Chief Kw’eh Spares Douglas
The future father of British Columbia’s brush with death
Nobody knows precisely how Chief Kw’eh came to spare the life of a young James Douglas. Multiple versions of the story exist. But they all begin with the murder of two Hudson’s Bay Company (HBC) fur traders stationed at Fort George, now Prince George, in 1823. One of the two Dakelh men responsible was killed shortly after, though it is unclear by whom. The other, believed to be named Tzoelhnolle, evaded punishment for five years.
In the summer of 1828, a 25-year-old James Douglas was overseeing the HBC’s outpost at Fort St. James, on the eastern end of Stuart Lake. When Douglas heard Tzoelhnolle was nearby, he was “determined that the blood of the white man should not be unavenged,” according to the memoir of an HBC trader. In one retelling, Douglas attempted to kill the fugitive himself. When his blunderbuss narrowly misfired, his men beat Tzoelhnolle to death. In another version, Tzoelhnolle is captured, brought before Douglas and hanged. “The man he killed was eaten by the dogs,” the young clerk reportedly declared. “By the dogs, he must be eaten.”
Douglas didn’t publicly discuss this incident much. However, he did address it decades later in response to a newspaper story on him: “True, I seized the Indian, a noted murderer, as stated, and secured him after a desperate struggle, but I did not shoot him with my own hands; he was afterwards executed for his crimes. It was a desperate adventure, which nothing but a high sense of duty could have induced me to undertake.”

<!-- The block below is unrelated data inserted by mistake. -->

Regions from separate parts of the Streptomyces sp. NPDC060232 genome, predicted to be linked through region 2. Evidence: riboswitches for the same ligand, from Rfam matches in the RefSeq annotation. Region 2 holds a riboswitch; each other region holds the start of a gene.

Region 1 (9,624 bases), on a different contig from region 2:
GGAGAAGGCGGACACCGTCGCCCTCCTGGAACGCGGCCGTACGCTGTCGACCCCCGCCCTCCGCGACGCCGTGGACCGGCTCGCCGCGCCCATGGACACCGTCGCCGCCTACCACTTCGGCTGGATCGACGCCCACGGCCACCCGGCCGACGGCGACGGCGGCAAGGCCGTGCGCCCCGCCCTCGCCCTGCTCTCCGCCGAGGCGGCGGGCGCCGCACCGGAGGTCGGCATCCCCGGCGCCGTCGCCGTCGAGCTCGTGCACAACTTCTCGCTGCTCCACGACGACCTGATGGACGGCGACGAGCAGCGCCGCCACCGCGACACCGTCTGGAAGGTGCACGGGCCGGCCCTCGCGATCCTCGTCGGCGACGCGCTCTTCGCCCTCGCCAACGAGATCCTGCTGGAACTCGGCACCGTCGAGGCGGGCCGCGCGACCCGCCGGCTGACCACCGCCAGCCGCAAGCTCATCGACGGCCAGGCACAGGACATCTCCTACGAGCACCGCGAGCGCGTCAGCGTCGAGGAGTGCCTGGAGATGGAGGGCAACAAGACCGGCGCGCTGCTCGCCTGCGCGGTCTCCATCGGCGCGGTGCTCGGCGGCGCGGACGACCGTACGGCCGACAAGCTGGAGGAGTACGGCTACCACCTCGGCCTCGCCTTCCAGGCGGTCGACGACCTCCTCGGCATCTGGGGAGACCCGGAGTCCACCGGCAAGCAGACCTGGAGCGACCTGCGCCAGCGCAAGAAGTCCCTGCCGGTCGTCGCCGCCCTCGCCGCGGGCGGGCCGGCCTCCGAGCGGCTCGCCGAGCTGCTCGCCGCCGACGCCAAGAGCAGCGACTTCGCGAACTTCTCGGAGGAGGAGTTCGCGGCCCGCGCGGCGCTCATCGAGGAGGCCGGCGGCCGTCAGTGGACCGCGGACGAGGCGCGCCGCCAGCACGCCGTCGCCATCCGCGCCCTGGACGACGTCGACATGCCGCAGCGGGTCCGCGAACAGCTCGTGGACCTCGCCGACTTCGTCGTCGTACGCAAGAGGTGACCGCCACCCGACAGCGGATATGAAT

Days after Tzoelhnolle’s death, an angry Chief Kw’eh, a legendary Dakelh leader and distant relative of Tzoelhnolle, visited Douglas at Fort St. James. Though the particulars differ, all versions involve an armed ambush by Kw’eh and his men. Douglas’s life lay in Kw’eh’s hands. Here, too, the details are unclear. But in nearly all accounts, one or more people intervened and convinced Kw’eh to spare Douglas’s life.
Amelia Douglas, the fur trader’s new wife who was Swampy Cree and Scottish, was perhaps more adept to Indigenous customs than her husband and his colleagues. Fearing Kw’eh might act, she quickly collected some tobacco, clothing, blankets and several other items and laid them before Kw’eh’s feet as gifts in exchange for her husband’s life. In this recount, Kw’eh accepted the goods and the blade was removed from Douglas’s throat.
Whatever may have happened that day will never be known. But the importance of Kw’eh’s fateful decision to let Douglas live cannot be understated. In the years that followed, Douglas continued to rise the ranks of the HBC. In 1851, 22 years after nearly losing his life, he became the Colony of Vancouver Island’s second governor. Douglas went on to become the mainland’s first governor in 1858, leading both colonies until his retirement six years later. Meanwhile, Kw’eh remained a monumental figure in relations between early settlers and Indigenous people. His descendants remember him as a generous but shrewd peacemaker, the “dreamer of the salmon.” Unlike his ancestors who were cremated, Kw’eh is buried at the mouth of the Stuart River, across from where he once watched the salmon run.
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